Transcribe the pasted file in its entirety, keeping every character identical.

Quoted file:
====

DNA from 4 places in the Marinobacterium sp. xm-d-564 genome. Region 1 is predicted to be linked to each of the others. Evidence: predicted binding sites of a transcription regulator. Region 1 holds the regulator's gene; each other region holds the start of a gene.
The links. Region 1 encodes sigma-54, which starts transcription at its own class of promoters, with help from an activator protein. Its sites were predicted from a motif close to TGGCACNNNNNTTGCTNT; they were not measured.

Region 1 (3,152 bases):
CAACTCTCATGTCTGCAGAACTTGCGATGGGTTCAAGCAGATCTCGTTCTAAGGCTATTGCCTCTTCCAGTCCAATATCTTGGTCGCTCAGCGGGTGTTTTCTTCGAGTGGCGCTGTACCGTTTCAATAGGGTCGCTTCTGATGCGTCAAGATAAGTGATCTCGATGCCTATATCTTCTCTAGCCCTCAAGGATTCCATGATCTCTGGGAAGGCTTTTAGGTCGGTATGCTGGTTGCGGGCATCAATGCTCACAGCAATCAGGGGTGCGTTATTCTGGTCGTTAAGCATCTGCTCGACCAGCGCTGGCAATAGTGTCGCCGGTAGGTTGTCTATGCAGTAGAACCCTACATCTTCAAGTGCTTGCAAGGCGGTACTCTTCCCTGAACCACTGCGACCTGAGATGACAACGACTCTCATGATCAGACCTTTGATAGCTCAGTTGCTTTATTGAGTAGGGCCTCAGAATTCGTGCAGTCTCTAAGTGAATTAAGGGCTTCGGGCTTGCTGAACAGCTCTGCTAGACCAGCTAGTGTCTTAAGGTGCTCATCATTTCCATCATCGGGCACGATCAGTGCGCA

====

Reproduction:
DNA from 4 places in the Marinobacterium sp. xm-d-564 genome. Region 1 is predicted to be linked to each of the others. Evidence: predicted binding sites of a transcription regulator. Region 1 holds the regulator's gene; each other region holds the start of a gene.
The links. Region 1 encodes sigma-54, which starts transcription at its own class of promoters, with help from an activator protein. Its sites were predicted from a motif close to TGGCACNNNNNTTGCTNT; they were not measured.

Region 1 (3,152 bases):
CAACTCTCATGTCTGCAGAACTTGCGATGGGTTCAAGCAGATCTCGTTCTAAGGCTATTGCCTCTTCCAGTCCAATATCTTGGTCGCTCAGCGGGTGTTTTCTTCGAGTGGCGCTGTACCGTTTCAATAGGGTCGCTTCTGATGCGTCAAGATAAGTGATCTCGATGCCTATATCTTCTCTAGCCCTCAAGGATTCCATGATCTCTGGGAAGGCTTTTAGGTCGGTATGCTGGTTGCGGGCATCAATGCTCACAGCAATCAGGGGTGCGTTATTCTGGTCGTTAAGCATCTGCTCGACCAGCGCTGGCAATAGTGTCGCCGGTAGGTTGTCTATGCAGTAGAACCCTACATCTTCAAGTGCTTGCAAGGCGGTACTCTTCCCTGAACCACTGCGACCTGAGATGACAACGACTCTCATGATCAGACCTTTGATAGCTCAGTTGCTTTATTGAGTAGGGCCTCAGAATTCGTGCAGTCTCTAAGTGAATTAAGGGCTTCGGGCTTGCTGAACAGCTCTGCTAGACCAGCTAGTGTCTTAAGGTGCTCATCATTTCCATCATCGGGCACGATCAGTGCGCA